Amounts and proportions

Due by 11:59 PM on Tuesday, June 20, 2023

Getting started

The New York City Department of Buildings (DOB) maintains a list of construction sites that have been categorized as “essential” during the city’s shelter-in-place pandemic order. They’ve provided an interactive map here where you can see the different projects. There’s also a link there to download the complete dataset.

For this exercise, you’re going to use this data to visualize the amounts or proportions of different types of essential projects in the five boroughs of New York City (Brooklyn, Manhattan, the Bronx, Queens, and Staten Island).

You’ll be doing all your R work in R Markdown this time (and from now on). You should use an RStudio Project to keep your files well organized (either on your computer or on Either create a new project for this exercise only, or make a project for all your work in this class.

You’ll need to download one CSV file and put it somewhere on your computer or upload it to—preferably in a folder named data in your project folder. You can download the data from the DOB’s map, or use this link to get it directly:

To help you, I’ve created a skeleton R Markdown file with a template for this exercise, along with some code to help you clean and summarize the data. Download that here and include it in your project:

In the end, the structure of your project directory should look something like this:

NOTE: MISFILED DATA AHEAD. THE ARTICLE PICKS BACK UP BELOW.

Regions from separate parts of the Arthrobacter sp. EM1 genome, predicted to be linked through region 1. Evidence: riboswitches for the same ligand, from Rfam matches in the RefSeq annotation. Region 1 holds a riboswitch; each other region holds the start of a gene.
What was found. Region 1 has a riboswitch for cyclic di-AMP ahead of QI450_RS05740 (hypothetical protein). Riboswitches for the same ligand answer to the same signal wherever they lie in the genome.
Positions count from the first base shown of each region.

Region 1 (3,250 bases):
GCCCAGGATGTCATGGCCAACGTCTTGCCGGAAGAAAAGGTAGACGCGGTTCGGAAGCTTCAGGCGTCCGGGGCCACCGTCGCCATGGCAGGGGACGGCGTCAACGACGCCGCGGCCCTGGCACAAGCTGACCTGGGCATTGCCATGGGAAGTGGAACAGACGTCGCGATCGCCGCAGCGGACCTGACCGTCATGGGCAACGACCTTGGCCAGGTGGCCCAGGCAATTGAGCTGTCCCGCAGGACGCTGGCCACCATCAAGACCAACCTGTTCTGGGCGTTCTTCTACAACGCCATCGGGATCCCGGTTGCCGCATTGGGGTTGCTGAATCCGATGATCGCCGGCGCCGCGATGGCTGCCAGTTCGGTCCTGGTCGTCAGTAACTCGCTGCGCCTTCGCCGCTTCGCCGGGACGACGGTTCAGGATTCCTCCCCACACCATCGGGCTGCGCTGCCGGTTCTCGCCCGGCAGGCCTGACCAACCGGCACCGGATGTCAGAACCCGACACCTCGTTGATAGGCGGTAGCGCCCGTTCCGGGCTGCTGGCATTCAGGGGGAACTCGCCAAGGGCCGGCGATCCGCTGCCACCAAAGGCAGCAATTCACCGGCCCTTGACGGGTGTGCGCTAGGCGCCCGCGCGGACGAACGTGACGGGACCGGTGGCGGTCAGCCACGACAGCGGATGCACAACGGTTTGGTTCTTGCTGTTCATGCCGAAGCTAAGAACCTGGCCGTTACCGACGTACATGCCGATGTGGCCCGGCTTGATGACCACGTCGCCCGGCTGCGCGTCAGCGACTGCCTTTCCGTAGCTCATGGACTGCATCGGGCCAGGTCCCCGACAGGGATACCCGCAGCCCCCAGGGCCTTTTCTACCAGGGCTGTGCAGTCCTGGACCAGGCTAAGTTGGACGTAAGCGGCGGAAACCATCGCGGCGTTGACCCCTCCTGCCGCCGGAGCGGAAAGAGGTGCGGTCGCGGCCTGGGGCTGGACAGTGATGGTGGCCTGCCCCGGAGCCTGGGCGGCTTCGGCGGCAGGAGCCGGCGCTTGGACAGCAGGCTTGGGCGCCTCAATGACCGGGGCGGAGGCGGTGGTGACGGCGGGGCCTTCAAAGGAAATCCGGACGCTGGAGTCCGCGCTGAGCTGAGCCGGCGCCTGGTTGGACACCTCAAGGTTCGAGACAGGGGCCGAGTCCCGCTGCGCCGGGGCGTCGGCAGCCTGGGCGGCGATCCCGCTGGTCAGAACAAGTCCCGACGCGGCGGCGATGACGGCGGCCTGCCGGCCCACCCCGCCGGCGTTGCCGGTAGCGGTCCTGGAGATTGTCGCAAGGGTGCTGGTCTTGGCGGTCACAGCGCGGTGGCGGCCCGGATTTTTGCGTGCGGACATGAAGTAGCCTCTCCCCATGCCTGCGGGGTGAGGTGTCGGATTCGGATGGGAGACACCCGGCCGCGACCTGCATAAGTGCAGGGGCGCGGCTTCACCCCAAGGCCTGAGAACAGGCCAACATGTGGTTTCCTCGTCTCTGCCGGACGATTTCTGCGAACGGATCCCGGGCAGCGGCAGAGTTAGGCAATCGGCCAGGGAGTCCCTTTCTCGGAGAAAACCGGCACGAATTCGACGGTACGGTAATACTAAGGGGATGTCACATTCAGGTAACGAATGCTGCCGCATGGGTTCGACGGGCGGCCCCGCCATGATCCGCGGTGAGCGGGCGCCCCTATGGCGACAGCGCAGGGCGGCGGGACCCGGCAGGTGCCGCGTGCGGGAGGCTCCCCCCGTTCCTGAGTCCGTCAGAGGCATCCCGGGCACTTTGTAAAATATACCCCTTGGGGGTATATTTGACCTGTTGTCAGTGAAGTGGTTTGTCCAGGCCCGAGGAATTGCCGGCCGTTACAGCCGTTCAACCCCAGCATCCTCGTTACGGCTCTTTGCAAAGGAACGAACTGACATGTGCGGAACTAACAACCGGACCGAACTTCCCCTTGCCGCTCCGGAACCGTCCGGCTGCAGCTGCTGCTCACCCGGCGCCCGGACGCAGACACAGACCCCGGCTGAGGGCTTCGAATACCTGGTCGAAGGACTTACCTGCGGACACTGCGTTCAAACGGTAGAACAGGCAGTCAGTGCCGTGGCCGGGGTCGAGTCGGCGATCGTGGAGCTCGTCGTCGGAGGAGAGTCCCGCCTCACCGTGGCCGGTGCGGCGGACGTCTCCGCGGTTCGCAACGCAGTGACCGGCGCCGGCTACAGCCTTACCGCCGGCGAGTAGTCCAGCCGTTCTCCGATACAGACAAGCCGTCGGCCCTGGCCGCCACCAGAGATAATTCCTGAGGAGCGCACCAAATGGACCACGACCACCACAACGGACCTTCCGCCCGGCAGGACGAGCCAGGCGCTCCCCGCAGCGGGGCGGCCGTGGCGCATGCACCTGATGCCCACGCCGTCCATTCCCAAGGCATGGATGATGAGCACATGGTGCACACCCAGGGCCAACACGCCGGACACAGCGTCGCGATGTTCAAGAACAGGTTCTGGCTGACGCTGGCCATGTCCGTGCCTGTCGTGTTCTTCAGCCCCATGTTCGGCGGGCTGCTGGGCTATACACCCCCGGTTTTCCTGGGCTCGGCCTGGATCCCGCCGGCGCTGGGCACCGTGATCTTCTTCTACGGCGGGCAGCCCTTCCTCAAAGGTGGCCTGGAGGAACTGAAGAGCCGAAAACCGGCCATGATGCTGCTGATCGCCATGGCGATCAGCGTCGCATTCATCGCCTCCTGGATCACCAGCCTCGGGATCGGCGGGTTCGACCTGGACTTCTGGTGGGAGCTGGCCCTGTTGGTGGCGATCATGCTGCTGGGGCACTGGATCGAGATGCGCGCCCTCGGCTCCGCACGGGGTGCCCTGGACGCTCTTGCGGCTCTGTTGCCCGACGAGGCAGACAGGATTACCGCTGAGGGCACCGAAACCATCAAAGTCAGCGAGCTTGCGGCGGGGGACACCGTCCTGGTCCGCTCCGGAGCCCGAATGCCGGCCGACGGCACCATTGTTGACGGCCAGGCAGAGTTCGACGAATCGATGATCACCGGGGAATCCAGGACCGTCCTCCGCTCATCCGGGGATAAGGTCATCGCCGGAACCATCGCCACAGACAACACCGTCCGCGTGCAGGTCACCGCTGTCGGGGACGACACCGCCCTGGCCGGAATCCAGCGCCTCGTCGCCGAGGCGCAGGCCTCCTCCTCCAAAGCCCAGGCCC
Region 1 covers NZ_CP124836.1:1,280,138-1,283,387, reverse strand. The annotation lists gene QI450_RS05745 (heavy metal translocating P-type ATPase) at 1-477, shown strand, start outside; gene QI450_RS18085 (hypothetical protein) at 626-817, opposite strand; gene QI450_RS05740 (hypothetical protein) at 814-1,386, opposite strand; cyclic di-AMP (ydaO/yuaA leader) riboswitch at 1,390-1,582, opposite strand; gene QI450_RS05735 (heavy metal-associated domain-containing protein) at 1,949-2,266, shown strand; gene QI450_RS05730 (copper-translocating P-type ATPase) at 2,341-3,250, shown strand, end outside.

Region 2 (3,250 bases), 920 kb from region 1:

To check that you put everything in the right places, you can download and unzip this file, which contains everything in the correct structure:

Task 1: Reflection

Write your reflection for the day’s readings.

Task 2: Essential pandemic construction

Make the following plots and briefly explain what they show:

  • Show the count or proportion of approved projects by borough using a bar chart

  • Show the count or proportion of approved projects by category using a lollipop chart

  • Show the proportion of approved projects by borough and category simultaneously using a heatmap

The example for today’s session will be incredibly helpful for this exercise. Reference it.

You don’t need to make these super fancy, but if you’re feeling brave, experiment with adding a labs() layer or changing fill colors with scale_fill_manual() or with viridis palettes.

You’ll need to insert your own code chunks where needed. Rather than typing them by hand (that’s tedious and you might miscount the number of backticks!), use the “Insert” button at the top of the editing window, or type ctrl + alt + i on Windows, or + + i on macOS.

Turning everything in

When you’re all done, click on the “Knit” button at the top of the editing window and create an HTML or Word version (or PDF if you’ve installed {tinytex}) of your document. Upload that file to iCollege.